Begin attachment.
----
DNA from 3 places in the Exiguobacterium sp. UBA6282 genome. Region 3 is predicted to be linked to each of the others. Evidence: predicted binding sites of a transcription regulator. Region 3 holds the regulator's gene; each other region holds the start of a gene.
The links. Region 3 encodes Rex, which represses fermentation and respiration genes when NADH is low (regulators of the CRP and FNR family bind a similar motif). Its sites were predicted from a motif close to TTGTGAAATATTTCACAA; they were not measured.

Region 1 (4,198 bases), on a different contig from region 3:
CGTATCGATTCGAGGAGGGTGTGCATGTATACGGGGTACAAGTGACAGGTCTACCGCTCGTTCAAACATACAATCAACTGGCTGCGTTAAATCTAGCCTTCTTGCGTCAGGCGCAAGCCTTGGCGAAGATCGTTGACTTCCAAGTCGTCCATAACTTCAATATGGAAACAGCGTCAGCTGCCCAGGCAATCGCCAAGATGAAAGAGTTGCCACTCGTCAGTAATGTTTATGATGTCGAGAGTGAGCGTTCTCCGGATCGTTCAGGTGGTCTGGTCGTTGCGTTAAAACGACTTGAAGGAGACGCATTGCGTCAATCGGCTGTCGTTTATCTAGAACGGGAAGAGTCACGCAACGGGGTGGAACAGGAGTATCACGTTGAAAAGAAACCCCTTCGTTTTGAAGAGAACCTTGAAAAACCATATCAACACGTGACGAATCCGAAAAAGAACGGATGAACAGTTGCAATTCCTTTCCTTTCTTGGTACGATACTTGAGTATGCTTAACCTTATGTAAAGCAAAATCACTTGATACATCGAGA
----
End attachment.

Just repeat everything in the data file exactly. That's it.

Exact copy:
DNA from 3 places in the Exiguobacterium sp. UBA6282 genome. Region 3 is predicted to be linked to each of the others. Evidence: predicted binding sites of a transcription regulator. Region 3 holds the regulator's gene; each other region holds the start of a gene.
The links. Region 3 encodes Rex, which represses fermentation and respiration genes when NADH is low (regulators of the CRP and FNR family bind a similar motif). Its sites were predicted from a motif close to TTGTGAAATATTTCACAA; they were not measured.

Region 1 (4,198 bases), on a different contig from region 3:
CGTATCGATTCGAGGAGGGTGTGCATGTATACGGGGTACAAGTGACAGGTCTACCGCTCGTTCAAACATACAATCAACTGGCTGCGTTAAATCTAGCCTTCTTGCGTCAGGCGCAAGCCTTGGCGAAGATCGTTGACTTCCAAGTCGTCCATAACTTCAATATGGAAACAGCGTCAGCTGCCCAGGCAATCGCCAAGATGAAAGAGTTGCCACTCGTCAGTAATGTTTATGATGTCGAGAGTGAGCGTTCTCCGGATCGTTCAGGTGGTCTGGTCGTTGCGTTAAAACGACTTGAAGGAGACGCATTGCGTCAATCGGCTGTCGTTTATCTAGAACGGGAAGAGTCACGCAACGGGGTGGAACAGGAGTATCACGTTGAAAAGAAACCCCTTCGTTTTGAAGAGAACCTTGAAAAACCATATCAACACGTGACGAATCCGAAAAAGAACGGATGAACAGTTGCAATTCCTTTCCTTTCTTGGTACGATACTTGAGTATGCTTAACCTTATGTAAAGCAAAATCACTTGATACATCGAGA